Friday, March 23, 2012

Magyar szivar dohányos

The Hungarian Jewish composer Emmerich (Imre) Kálmán (1892-1953), was a composer of various genres, including a symphonic poem, some pieces for string, and lieder of various kinds, but became most famous for his operettas which were very popular in his day. Born in Siófok, on the southern shore of Lake Balaton, in Hungary, Kálmán studied to become a concert pianist. Unfortunately, early-onset arthritis barred his ability to continue his plans. As a result, he turned to composition, studying at the National Hungarian Royal Academy of Music. He was a fellow student with the famous Béla Bartók.

His first great break was with his operetta Tatárjárás, which is known as Ein Herbstmanöver in German, meaning 'Autumn Maneuver', although in English the work is known as The Gay Hussars. His fame caused him to move from Budapest to Vienna, and it was there, through a series of operettas--Der Zigeunerprimas, Die Csárdásfürstin, Gräfin Mariza, and Die Zirkusprinzessin, etc.--that he achieved international fame. He eventually wrote twenty-two of such works.

Statute of Kálmán in Pest

Die Csárdásfürstin has been particularly popular, as it is said to have been performed more than 100,000 times since its premiere in 1915. Some of his operettas were put into film by Louis B. Mayer of M-G-M. He worked on some operettas in English, and at least one of his completed operettas was in English, in particular his last one, Arizona Lady.

Despite being Jewish, his music was enjoyed by Hitler, who offered to make him an honorary Aryan. He refused the offer, moved to Paris, and eventually ended up in the United States (in California). Many of his family who stayed behind were killed in Nazi death camps. After the victory of the Allies, he returned to Vienna in 1949. He moved to Paris two years before his death in 1953.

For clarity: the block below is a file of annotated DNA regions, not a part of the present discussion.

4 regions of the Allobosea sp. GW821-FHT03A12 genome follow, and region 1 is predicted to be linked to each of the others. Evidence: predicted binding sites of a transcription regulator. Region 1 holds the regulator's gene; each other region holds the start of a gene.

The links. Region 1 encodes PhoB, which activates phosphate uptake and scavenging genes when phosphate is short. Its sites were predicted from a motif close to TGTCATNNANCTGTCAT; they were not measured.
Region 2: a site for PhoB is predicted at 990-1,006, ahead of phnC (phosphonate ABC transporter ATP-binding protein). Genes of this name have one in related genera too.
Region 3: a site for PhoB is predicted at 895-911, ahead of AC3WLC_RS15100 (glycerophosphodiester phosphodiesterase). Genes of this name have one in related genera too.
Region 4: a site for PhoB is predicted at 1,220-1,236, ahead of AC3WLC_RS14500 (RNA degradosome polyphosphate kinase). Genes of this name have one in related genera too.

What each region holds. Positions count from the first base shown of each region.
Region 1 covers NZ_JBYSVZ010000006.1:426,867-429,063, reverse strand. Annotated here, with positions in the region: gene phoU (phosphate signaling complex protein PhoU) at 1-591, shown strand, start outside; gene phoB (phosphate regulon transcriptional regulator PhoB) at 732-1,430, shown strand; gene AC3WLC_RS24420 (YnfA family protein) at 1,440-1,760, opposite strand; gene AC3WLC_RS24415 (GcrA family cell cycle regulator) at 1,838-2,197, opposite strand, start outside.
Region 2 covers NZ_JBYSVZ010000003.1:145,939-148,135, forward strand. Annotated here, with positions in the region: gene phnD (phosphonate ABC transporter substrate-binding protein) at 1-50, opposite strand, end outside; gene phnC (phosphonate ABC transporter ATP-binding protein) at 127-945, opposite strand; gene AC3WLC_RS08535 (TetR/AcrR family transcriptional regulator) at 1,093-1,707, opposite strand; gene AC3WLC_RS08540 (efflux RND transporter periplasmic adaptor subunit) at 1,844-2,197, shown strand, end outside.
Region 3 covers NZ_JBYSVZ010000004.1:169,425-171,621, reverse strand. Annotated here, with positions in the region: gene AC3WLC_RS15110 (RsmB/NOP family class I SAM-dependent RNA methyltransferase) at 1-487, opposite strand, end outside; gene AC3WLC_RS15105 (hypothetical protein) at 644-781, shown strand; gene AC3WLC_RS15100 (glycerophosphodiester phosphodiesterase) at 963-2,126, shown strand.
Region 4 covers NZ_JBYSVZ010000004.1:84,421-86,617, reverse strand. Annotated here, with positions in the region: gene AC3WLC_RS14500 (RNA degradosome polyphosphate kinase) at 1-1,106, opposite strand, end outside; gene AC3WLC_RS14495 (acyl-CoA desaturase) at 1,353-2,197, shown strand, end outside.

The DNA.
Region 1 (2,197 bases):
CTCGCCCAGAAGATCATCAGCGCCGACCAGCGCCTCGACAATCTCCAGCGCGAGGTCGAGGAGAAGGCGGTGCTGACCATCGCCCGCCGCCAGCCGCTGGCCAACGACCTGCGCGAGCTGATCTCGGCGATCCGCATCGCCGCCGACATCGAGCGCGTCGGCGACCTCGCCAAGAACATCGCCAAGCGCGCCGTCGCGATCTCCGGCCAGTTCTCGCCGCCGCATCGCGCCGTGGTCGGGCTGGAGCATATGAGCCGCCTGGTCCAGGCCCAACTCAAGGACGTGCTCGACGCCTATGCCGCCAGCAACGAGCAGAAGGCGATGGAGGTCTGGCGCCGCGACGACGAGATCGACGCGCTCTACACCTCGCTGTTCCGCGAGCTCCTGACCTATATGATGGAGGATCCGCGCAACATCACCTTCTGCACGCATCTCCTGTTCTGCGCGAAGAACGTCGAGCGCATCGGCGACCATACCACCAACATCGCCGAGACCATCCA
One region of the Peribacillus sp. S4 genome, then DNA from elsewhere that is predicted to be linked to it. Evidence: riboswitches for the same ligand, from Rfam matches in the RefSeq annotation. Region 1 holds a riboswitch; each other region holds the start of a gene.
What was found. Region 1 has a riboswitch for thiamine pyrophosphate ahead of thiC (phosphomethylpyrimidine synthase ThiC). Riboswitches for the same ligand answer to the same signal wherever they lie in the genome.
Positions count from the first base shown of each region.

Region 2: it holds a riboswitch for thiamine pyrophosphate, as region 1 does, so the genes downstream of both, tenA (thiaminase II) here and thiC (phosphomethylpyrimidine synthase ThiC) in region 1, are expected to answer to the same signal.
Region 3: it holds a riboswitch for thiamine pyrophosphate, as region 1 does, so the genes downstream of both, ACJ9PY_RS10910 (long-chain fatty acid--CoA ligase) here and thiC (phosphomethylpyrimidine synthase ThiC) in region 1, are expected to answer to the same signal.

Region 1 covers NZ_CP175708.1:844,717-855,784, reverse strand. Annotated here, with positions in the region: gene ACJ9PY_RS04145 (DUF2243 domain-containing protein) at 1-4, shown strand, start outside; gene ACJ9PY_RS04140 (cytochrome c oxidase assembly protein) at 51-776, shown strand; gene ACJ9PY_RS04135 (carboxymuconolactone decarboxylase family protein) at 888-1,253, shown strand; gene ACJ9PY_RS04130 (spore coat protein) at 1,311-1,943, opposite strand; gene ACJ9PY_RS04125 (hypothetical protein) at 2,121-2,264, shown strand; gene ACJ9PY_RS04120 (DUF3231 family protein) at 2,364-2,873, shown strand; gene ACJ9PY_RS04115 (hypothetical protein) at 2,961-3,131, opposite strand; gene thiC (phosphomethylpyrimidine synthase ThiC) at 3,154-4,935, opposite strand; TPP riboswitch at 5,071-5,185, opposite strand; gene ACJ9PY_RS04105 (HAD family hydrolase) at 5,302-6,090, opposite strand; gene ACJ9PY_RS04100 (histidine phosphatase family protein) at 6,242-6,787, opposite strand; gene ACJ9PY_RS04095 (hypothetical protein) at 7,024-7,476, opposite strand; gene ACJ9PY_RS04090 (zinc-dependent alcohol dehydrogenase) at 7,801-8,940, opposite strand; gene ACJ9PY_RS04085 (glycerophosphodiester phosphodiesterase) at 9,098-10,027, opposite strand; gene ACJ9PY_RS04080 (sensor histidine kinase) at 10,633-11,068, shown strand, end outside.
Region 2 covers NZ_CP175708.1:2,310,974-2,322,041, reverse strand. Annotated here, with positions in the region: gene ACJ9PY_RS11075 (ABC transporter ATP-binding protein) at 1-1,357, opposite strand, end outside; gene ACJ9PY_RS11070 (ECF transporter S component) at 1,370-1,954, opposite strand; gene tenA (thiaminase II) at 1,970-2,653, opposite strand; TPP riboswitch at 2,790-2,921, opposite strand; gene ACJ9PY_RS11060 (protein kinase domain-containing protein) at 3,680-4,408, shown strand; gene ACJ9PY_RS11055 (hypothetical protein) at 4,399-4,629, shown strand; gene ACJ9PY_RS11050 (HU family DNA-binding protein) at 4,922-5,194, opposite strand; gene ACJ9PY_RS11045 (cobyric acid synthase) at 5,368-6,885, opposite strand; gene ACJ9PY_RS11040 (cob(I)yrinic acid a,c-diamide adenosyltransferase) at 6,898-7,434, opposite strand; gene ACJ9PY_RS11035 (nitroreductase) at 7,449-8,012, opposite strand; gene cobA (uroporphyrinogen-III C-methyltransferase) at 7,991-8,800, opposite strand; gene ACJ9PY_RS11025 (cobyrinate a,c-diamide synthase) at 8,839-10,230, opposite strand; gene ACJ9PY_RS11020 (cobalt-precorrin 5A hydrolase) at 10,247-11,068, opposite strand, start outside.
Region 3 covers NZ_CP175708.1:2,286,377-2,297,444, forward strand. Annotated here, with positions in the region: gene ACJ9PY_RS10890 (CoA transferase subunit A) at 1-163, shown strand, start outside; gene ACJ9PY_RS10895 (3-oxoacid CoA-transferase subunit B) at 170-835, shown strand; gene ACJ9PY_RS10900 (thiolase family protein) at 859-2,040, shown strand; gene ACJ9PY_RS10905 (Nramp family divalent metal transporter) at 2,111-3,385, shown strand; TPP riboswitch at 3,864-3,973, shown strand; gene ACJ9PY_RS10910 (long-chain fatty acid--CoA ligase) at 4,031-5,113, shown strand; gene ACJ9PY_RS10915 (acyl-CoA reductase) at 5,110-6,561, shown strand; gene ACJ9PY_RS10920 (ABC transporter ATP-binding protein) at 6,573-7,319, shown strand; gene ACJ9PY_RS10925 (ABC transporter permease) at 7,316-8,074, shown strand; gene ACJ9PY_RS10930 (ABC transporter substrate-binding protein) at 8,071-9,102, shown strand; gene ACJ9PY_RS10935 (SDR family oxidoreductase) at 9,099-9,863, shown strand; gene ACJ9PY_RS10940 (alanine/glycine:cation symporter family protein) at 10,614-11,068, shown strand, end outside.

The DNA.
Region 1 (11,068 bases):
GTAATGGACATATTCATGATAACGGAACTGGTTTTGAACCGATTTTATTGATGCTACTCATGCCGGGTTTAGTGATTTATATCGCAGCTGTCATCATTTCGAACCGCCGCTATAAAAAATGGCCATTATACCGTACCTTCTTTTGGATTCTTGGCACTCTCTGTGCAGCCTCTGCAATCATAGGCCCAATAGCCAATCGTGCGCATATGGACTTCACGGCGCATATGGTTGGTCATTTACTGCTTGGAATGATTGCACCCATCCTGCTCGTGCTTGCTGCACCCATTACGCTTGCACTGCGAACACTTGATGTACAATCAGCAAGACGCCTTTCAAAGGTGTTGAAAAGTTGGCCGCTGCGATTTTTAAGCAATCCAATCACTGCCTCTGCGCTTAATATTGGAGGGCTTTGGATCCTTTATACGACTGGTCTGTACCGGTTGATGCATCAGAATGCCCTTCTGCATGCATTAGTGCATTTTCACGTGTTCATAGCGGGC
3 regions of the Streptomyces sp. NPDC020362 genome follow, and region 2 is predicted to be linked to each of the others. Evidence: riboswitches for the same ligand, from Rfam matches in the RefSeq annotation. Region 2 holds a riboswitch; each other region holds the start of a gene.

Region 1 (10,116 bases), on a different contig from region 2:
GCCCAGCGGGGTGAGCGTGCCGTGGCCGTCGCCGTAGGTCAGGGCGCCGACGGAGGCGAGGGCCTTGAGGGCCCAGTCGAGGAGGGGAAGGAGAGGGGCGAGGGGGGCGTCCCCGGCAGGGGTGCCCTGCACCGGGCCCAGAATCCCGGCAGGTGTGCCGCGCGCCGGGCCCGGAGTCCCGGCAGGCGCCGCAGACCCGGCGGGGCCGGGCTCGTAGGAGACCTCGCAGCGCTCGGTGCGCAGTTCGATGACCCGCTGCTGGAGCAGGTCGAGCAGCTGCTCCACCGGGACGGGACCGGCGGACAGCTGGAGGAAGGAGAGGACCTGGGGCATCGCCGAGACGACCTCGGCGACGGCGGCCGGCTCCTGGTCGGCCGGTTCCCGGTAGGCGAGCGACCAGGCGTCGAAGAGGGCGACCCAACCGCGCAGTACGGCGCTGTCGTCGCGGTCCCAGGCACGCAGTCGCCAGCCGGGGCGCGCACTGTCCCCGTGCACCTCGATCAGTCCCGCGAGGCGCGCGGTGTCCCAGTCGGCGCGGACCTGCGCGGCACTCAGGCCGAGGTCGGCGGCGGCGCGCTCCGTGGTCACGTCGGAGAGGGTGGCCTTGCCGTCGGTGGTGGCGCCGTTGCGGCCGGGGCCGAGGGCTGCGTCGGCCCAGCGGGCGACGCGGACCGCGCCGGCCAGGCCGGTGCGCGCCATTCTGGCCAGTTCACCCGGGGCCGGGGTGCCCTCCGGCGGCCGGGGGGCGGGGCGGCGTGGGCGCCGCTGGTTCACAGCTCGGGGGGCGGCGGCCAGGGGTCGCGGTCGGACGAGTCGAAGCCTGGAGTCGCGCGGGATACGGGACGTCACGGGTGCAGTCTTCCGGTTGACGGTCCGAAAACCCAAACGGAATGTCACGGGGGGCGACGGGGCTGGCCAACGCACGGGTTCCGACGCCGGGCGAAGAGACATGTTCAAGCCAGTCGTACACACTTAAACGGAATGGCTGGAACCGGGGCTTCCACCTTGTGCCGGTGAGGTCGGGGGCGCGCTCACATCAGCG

But the reason I have selected our Hungarian composer is that--you guessed it--he enjoyed cigars. A picture portrait of the composer taken in his later years is shown in this posting, as is a statue of him in Pest, arm stretched out over a park bench, cigar in hand. Clearly, he appeared to have been an ambidextrous smoker.

There is quite a charming story about and incident between Kálmán and his much-younger-wife Vera Makinska, by whom he bore three children. When he first rejected her (thinking himself much too old) during a meal at a restaurant, she retrieved the composer's cigar band from the ashtray, slipped it on her finger, and cried her way to sleep. Eventually, the young Vera was successful in her suit.

About as much as you would ever want to know about Kálmán can be found here: "A Survey of the Operettas of Emmerich Kálmán.

By the way, in case you are curious, "Szivar" is the way you say cigar in Hungarian.

Portrait of Kálmán